Principles of Nature: towards a new visual language© copyright 2003-2008 Wayne Roberts. All rights reserved.
The area of a new class of semi-regular triangle (eutrigons) in etu
This web page is quoted from (or largely based on) the author's book Principles of nature; towards a new visual language, WA Roberts P/L Canberra. 2003. [Used with permission of the author]
Beginning with our defined unit (etu), and having obtained an expression for the area of the most symmetric of triangles (the equilateral triangle) in terms of our defined unit (p2 etu), we are now well-placed to find an expression for the areas of less-regular triangles [yet also] expressed in etu’s.
A new class of triangle defined: the eutrigon
We begin by considering the area of an important semi-regular triangle [in fact an important new class of triangle], the analogue of the right-triangle in orthogonal (Cartesian) coordinate geometry. This triangle has, instead of one angle equal to 90 degrees, one angle equal to 60 degrees. Let us call such a triangle, a eutrigon.
Mini-movie with narration, 72Kb:
The area of a eutrigon in etu
This neglected, hitherto unnamed, and unclassified triangle-type is a very special class of triangle, as we shall see later. But for now we seek to find an expression for the area of any eutrigon given in etu .
Let triangle ABC be any eutrigon. We define C to be the 60o angle, a and b to be the ‘legs’ or sides adjacent to C, and c the ‘hypotenuse’ or side opposite angle C (fig. 56).
Example of a eutrigon
We shall form a geometric construction around the eutrigon in order to determine its area in [terms of] etu’s. The reasons for this will become apparent, but suffice to say that scale-structure theory hints at relating such a form to a 'resonant' symmetric whole.
We proceed as follows:
Let the unknown area (in terms of etu) of eutrigon ABC be Q.
Make a copy of eutrigon ABC and place this hypotenuse-to-hypotenuse with the first to form a parallelogram ADBC. (Fig. 57)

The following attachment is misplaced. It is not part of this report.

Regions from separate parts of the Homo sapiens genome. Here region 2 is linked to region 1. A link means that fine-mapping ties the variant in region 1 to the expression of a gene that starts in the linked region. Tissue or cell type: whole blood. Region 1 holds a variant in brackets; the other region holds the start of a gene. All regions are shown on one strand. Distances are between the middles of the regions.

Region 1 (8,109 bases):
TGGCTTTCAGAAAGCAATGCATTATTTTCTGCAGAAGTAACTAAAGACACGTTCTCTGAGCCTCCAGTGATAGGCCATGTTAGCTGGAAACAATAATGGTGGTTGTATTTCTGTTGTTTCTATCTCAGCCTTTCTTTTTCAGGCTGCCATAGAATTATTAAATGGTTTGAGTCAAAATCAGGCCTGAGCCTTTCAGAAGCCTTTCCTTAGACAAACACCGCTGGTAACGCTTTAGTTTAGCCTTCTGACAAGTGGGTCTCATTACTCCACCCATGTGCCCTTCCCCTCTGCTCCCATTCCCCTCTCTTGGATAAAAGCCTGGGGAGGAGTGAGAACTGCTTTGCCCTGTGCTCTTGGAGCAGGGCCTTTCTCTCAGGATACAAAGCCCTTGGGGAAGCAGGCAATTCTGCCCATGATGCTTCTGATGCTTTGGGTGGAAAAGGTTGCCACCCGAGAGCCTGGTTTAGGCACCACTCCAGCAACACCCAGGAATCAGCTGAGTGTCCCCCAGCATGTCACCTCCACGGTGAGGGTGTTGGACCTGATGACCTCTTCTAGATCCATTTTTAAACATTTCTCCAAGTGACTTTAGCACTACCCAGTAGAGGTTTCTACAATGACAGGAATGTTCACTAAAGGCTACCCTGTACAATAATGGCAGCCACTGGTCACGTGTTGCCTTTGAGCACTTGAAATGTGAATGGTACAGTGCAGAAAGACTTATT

The area of the parallelogram ADBC is simply 2Q since it consists of two identical eutrigons each of defined area Q.
The reasoning behind this approach is that it creates a resonant scalar construction of unequal parts which together form a symmetrical whole, or ‘scale’ (much like completing an octave in music).
Now construct centrifugal (outward pointing) equilateral triangles on the legs of one of the component eutrigons as in figure 58...
It can be seen from an examination of figure 58, that the construction has formed a large equilateral triangle DEF. Also we note from figure 58 that, in terms of areas,
DEF = ACE + BCF + 2Q
Applying our knowledge that the area of an equilateral triangle in etu is simply the side-length 'squared', or p2... we observe that ACE and BCF are each equilateral triangles of side-lengths b and a respectively, and therefore their areas, expressed in terms of etu’s, are given by b2 and a2 respectively.
Thus, [the] equation [above], expressed in etu, becomes:
Area of DEF = a2 + b2 + 2Q
But DEF is equilateral and therefore its area in etu’s is its side-length 'squared'. Its side-length can be seen from an inspection of fig. 58 to be simply (a + b). Thus the area of DEF in etu is (a + b)2 . Substitution in the equation [immediately above] gives
(a + b)2 = a2 + b2 + 2Q
[Scale structure theory implies that there must be resonances or consonances between geometric scales and number scales (including the more generic numbers of algebra). Any student of algebra, learns very early on that the expansion of the expression (a + b)2 is equal to a2 + 2ab + b2. See footnote for a scale-structural visual proof of this, but this time using the traditional square areas with which we are all so familiar]
Thus we accept that the term (a + b)2 is again equal to a2 + 2ab + b2, including triangular systems of analytic geometry. Thus, upon substitution of the expanded version of (a + b)2 in our equation above, we now have,
a2 + 2ab + b2 = a2 + b2 + 2Q
After cancelling corresponding terms on the left and right-hand sides of the above equation, we have simply:
2ab = 2Q
dividing both sides by 2, this equation reduces to the elegant identity [expressed in terms of relative units, in this case, etu],
areaQ = ab
Thus, the area of any eutrigon expressed in etu is ab, where a and b are the lengths of its legs (namely those sides adjacent to the 60-degree angle, as illustrated in fig. 59),
Areaeutrigon = ab